General Information about Item:
- Customary Folklore: Korean Superstition
- Language: English
- Country of Origin: Japan
- Informant: Sunglim Kim
- Date Collected: November 5, 2018
- Sunglim Kim was born and raised in Seoul, Korea until the age of 17. Her family origins are Korean. When she was a junior in high school she moved to the United States, and went to high school in Seattle, Washington. She then went to UC Berkeley for her undergraduate degree, went back to work in Korea for a few years, and then came back to the United States to get her masters degree at the University of Kansas, and then went back to Berkeley for PHD. Currently, she is a professor of Korean Art and Culture, in the department of Art History at Dartmouth College. This is her 7thyear teaching at Dartmouth College. She is a mother of two children.
- Social Context:When Sunglim Kim was young (around the age of 5 years old) she remembers wanting to cut her toenails one night, but her mom came in and stopped her because of this superstition. Sunglim Kim was ignorant to this superstition at the time, and this was the first time that her mom explained the superstition that will be described in the item section below. Sunglim Kim was terrified by the superstition, and it prevented her from cutting her toe nails or finger nails at night for the rest of her youth. She had terrible nightmares about rats turning into monsters and haunting her because of this superstition. She said that most of her friends at the time believed in the superstition as well when they were young, so they also did not cut their toe nails at night. Sunglim Kim now will cut her toenails at night, because she no longer believes in this superstition. However, she will always make sure that the lights are on when cutting her nails, to make sure that her nails do not get on the ground.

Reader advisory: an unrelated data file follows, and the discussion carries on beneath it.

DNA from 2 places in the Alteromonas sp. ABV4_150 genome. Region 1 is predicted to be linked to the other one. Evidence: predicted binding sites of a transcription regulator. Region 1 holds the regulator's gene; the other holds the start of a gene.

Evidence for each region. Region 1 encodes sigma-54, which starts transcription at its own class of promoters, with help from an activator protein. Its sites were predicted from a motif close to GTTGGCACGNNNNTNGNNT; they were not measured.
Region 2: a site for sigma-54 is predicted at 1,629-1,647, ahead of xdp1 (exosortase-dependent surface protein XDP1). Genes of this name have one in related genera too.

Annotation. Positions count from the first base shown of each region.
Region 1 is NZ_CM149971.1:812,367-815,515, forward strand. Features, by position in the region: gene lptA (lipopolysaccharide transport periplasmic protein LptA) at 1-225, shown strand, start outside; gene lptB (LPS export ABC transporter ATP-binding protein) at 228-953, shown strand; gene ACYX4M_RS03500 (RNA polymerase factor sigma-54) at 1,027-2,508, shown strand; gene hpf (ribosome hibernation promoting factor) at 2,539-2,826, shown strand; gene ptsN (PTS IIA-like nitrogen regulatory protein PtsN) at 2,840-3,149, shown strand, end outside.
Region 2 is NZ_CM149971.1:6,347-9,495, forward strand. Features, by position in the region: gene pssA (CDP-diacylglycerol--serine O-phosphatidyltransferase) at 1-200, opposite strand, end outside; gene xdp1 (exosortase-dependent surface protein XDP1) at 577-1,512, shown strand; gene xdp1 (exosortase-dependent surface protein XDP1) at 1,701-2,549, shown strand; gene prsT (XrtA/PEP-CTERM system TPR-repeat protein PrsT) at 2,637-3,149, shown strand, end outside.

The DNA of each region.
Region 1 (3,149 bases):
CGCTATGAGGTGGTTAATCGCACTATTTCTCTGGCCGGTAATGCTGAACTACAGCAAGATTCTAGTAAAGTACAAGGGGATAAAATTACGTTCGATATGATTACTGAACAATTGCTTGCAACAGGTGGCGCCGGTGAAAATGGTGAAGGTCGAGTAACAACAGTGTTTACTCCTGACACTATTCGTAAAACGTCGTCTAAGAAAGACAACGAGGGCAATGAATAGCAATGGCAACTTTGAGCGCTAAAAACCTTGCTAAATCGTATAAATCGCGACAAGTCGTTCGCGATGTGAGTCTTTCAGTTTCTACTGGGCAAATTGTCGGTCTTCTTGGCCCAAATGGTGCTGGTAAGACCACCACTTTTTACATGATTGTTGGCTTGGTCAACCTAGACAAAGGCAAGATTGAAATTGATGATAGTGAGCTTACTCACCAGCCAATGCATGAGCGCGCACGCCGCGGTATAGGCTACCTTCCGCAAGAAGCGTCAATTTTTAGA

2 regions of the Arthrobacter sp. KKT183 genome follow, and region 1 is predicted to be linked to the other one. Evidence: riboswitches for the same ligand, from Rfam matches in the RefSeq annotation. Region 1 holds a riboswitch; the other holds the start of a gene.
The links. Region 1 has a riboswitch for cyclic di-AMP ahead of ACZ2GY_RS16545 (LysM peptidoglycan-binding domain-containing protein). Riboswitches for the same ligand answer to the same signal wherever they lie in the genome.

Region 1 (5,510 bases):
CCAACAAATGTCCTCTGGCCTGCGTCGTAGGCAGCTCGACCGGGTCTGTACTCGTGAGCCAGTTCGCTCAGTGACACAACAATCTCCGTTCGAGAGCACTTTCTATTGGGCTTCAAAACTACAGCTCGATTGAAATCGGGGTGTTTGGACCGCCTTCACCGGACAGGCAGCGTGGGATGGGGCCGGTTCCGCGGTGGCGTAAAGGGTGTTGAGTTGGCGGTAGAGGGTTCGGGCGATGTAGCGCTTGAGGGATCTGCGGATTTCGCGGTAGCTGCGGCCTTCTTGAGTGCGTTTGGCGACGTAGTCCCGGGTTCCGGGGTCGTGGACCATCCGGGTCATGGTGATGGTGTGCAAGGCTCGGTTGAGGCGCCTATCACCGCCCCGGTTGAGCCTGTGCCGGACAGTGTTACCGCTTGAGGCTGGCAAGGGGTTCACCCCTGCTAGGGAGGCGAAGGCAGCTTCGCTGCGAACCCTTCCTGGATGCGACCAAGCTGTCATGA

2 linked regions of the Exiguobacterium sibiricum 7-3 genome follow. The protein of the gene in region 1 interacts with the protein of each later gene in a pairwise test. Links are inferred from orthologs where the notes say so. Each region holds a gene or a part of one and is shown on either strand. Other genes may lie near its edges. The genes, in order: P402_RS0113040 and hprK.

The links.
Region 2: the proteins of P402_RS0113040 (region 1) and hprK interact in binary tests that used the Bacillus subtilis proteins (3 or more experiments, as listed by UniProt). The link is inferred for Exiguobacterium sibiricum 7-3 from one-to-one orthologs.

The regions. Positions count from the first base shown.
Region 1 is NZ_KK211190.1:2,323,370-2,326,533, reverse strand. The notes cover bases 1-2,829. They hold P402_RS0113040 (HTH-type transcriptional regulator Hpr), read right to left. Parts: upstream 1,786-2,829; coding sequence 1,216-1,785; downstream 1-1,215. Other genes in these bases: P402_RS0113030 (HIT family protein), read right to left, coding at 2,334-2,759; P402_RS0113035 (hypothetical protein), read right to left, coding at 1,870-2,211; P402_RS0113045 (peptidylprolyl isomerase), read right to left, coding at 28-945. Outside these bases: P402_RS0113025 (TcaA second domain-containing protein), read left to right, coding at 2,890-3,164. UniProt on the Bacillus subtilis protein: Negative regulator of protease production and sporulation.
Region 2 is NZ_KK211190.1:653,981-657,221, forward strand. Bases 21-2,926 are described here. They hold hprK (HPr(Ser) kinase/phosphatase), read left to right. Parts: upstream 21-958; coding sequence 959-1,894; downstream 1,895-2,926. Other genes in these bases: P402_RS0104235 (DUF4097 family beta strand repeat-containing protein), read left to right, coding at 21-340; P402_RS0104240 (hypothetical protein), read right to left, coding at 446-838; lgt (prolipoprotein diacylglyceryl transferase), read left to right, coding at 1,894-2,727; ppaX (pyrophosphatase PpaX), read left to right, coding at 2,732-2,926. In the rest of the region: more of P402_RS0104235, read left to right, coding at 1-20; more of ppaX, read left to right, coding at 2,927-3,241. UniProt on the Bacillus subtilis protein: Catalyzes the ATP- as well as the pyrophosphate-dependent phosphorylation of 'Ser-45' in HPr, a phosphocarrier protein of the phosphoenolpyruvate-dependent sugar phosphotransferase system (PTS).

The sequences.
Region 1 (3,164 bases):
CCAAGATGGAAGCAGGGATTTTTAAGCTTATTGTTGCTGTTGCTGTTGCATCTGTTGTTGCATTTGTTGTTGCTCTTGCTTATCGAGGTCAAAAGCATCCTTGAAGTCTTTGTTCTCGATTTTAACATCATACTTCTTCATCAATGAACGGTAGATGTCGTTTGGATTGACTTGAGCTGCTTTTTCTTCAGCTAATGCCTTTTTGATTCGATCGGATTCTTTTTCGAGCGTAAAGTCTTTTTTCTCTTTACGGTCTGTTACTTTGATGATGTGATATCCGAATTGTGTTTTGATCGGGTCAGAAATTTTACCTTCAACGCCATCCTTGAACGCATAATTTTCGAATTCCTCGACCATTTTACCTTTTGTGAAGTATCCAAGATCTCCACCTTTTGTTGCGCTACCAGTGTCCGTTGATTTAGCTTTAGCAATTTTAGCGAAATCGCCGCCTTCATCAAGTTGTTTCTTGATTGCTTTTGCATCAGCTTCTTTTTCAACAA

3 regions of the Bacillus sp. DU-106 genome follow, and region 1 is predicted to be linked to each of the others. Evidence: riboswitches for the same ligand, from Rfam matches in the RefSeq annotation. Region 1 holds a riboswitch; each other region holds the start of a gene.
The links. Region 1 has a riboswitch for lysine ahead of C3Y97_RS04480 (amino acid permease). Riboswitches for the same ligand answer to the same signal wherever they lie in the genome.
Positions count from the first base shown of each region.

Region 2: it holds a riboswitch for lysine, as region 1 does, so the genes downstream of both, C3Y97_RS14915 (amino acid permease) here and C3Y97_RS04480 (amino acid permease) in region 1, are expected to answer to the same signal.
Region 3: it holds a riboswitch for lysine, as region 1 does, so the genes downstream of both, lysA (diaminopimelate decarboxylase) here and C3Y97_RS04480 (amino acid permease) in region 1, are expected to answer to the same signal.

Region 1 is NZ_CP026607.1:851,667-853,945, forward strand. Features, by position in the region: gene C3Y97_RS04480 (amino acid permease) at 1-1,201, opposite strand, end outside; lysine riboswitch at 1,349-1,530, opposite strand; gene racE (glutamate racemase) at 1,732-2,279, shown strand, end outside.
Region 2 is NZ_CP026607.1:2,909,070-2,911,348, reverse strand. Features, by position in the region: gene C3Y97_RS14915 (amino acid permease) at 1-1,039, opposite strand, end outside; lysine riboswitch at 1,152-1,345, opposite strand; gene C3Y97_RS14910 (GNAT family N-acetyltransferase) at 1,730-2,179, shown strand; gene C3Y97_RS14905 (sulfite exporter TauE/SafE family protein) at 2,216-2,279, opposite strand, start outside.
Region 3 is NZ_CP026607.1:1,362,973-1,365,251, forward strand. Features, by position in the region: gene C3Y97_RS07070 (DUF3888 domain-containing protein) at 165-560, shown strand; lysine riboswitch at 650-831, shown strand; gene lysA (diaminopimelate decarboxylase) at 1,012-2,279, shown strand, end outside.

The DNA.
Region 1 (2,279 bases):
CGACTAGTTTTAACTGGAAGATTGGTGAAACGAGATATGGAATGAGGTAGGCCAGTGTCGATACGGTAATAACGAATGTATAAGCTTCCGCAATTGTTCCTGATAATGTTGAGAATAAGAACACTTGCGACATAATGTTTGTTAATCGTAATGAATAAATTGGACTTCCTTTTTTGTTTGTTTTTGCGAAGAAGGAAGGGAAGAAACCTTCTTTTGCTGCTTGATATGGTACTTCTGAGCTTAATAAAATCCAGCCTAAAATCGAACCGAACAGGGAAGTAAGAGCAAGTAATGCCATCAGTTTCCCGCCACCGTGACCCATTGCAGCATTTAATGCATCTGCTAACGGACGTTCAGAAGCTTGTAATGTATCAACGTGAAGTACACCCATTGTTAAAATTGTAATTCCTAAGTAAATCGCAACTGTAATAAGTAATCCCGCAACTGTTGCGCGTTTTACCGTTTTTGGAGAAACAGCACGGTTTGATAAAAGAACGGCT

- Cultural Context:This superstition is deeply prevalent in Korean culture. It is a variant of a similar Japanese superstition about cutting fingernails at night.
- If you cut your toe nails or fingernails at night then rats will eat the toe nails off of the ground. The rats that now have a piece of you will be able to transform into you, and also can take your soul. Cutting toenails in the daytime is acceptable, but it is still important to not leave any toe nail clippings on the ground, since the rats will still be able to eat them at night.
Associated file (a video, audio, or image file):
Transcript of Associated File:
- “They don’t allow me cut my nails, like toe nails or finger nails at night. And they said, the rats will eat them, and they can transform into you.”
- The informant was very confident about the fact that this was a widely held belief. She believed in the superstition for a while when she was young, and said that all of her friends believed in it as well. She then stopped believing in it when she was older, around the age of 11 she said.
- I found this superstition very interesting and entertaining. I was surprised by how widely held a belief it was in Korean culture, and that it had crossover from Japanese culture. It is an example of contagious magic in Korean culture, however in Japanese culture it is not an example of contagious magic. In Japanese culture, the variation is that if you cut your fingernails at night, then it opens up a way for bad spirits to enter your body through the fresh cut in your fingernails. In Japanese folklore, bad spirits are only around at night, so that is why you should not cut fingernails at night.
Collector’s Name: Kipling Weisel
- Korean. Superstition. Cutting Fingernails. Contagious Magic.